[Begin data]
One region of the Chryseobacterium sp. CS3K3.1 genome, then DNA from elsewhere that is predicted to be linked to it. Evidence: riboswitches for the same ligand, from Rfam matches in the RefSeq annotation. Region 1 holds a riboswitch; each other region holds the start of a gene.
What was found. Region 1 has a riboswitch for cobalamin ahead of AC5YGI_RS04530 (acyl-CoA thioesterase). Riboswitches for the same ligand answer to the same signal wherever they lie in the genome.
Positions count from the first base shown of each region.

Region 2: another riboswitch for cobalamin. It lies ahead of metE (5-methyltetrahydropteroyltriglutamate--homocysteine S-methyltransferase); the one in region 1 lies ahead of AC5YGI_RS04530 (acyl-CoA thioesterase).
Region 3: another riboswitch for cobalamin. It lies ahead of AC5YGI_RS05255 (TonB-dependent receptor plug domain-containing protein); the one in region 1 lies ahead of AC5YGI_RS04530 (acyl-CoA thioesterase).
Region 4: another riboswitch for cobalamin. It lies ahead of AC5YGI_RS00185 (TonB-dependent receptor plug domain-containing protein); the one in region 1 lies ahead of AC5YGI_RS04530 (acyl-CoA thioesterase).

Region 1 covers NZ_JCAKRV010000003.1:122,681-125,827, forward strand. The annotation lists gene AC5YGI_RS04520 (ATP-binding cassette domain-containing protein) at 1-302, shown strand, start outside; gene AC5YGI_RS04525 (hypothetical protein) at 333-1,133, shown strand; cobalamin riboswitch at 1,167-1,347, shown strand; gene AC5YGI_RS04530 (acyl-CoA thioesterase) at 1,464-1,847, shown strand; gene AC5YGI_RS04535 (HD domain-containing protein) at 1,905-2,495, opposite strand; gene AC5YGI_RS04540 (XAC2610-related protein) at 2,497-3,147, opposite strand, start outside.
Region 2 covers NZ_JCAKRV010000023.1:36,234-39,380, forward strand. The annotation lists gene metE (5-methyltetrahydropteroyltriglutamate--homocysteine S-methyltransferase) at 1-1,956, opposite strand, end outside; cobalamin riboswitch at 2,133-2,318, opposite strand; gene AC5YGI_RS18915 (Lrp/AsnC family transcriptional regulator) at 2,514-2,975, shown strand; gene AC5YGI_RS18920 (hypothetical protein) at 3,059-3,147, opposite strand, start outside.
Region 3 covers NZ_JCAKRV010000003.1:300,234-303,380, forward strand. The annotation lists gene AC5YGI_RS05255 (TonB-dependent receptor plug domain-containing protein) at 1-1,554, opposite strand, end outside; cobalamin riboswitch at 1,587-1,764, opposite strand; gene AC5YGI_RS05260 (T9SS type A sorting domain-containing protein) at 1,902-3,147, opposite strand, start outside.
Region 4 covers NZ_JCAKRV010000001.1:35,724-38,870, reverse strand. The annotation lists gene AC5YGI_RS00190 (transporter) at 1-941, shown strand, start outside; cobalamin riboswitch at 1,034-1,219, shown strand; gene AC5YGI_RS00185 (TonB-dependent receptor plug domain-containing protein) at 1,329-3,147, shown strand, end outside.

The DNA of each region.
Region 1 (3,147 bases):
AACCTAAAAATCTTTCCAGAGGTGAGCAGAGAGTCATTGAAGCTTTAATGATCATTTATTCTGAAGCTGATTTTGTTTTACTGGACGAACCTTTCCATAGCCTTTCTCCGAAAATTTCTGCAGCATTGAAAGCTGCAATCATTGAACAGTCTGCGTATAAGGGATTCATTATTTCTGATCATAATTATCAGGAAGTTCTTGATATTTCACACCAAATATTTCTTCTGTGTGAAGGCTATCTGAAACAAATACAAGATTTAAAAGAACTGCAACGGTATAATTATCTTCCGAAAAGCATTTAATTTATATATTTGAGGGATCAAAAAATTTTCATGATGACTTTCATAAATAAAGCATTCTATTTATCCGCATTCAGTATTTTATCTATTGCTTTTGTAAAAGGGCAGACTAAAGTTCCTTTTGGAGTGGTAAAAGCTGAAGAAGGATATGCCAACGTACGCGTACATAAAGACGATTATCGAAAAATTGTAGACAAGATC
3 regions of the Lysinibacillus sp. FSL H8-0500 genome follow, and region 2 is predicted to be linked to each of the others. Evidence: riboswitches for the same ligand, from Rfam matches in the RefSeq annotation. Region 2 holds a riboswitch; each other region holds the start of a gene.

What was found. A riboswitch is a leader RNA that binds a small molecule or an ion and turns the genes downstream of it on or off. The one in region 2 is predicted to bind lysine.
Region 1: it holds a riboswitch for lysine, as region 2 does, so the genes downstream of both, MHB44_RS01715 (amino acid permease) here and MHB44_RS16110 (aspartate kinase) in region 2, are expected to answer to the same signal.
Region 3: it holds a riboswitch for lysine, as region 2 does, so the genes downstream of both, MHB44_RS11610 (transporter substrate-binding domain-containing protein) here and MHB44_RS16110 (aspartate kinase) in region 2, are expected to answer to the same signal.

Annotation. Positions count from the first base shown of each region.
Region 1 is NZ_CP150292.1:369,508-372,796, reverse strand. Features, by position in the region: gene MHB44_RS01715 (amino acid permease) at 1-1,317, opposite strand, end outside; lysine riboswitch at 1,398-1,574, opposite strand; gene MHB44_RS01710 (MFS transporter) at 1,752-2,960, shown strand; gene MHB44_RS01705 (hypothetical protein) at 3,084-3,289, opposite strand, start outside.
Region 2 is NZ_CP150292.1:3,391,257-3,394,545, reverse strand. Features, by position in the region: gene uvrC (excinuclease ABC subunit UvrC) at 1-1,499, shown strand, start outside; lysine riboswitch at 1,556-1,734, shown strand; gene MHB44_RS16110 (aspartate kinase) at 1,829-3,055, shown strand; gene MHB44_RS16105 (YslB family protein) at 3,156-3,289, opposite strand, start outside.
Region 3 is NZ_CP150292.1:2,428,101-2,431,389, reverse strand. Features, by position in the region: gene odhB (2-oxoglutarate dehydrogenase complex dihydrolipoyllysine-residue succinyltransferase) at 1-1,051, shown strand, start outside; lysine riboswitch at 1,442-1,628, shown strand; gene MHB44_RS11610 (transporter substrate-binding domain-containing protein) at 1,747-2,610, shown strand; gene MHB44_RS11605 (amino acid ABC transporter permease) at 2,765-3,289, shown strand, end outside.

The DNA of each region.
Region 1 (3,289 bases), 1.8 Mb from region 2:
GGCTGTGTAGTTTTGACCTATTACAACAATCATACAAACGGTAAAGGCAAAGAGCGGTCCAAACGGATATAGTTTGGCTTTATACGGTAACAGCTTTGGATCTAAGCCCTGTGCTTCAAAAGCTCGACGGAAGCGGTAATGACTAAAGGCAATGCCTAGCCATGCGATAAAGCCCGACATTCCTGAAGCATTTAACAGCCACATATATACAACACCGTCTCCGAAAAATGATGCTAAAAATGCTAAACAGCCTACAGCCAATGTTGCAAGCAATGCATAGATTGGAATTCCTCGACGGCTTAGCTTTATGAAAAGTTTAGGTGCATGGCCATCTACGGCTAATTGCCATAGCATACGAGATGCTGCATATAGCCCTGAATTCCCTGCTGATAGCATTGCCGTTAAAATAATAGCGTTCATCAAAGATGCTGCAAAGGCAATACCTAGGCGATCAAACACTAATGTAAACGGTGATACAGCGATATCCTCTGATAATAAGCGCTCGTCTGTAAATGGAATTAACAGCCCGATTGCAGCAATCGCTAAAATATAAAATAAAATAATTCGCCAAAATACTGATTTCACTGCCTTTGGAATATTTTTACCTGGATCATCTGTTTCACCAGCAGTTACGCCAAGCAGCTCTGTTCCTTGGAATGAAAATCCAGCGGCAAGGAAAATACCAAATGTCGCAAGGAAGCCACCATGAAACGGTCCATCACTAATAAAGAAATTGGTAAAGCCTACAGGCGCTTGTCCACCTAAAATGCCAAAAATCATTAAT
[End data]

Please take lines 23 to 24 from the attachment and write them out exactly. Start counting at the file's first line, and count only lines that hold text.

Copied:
Region 1 (3,289 bases), 1.8 Mb from region 2:
GGCTGTGTAGTTTTGACCTATTACAACAATCATACAAACGGTAAAGGCAAAGAGCGGTCCAAACGGATATAGTTTGGCTTTATACGGTAACAGCTTTGGATCTAAGCCCTGTGCTTCAAAAGCTCGACGGAAGCGGTAATGACTAAAGGCAATGCCTAGCCATGCGATAAAGCCCGACATTCCTGAAGCATTTAACAGCCACATATATACAACACCGTCTCCGAAAAATGATGCTAAAAATGCTAAACAGCCTACAGCCAATGTTGCAAGCAATGCATAGATTGGAATTCCTCGACGGCTTAGCTTTATGAAAAGTTTAGGTGCATGGCCATCTACGGCTAATTGCCATAGCATACGAGATGCTGCATATAGCCCTGAATTCCCTGCTGATAGCATTGCCGTTAAAATAATAGCGTTCATCAAAGATGCTGCAAAGGCAATACCTAGGCGATCAAACACTAATGTAAACGGTGATACAGCGATATCCTCTGATAATAAGCGCTCGTCTGTAAATGGAATTAACAGCCCGATTGCAGCAATCGCTAAAATATAAAATAAAATAATTCGCCAAAATACTGATTTCACTGCCTTTGGAATATTTTTACCTGGATCATCTGTTTCACCAGCAGTTACGCCAAGCAGCTCTGTTCCTTGGAATGAAAATCCAGCGGCAAGGAAAATACCAAATGTCGCAAGGAAGCCACCATGAAACGGTCCATCACTAATAAAGAAATTGGTAAAGCCTACAGGCGCTTGTCCACCTAAAATGCCAAAAATCATTAAT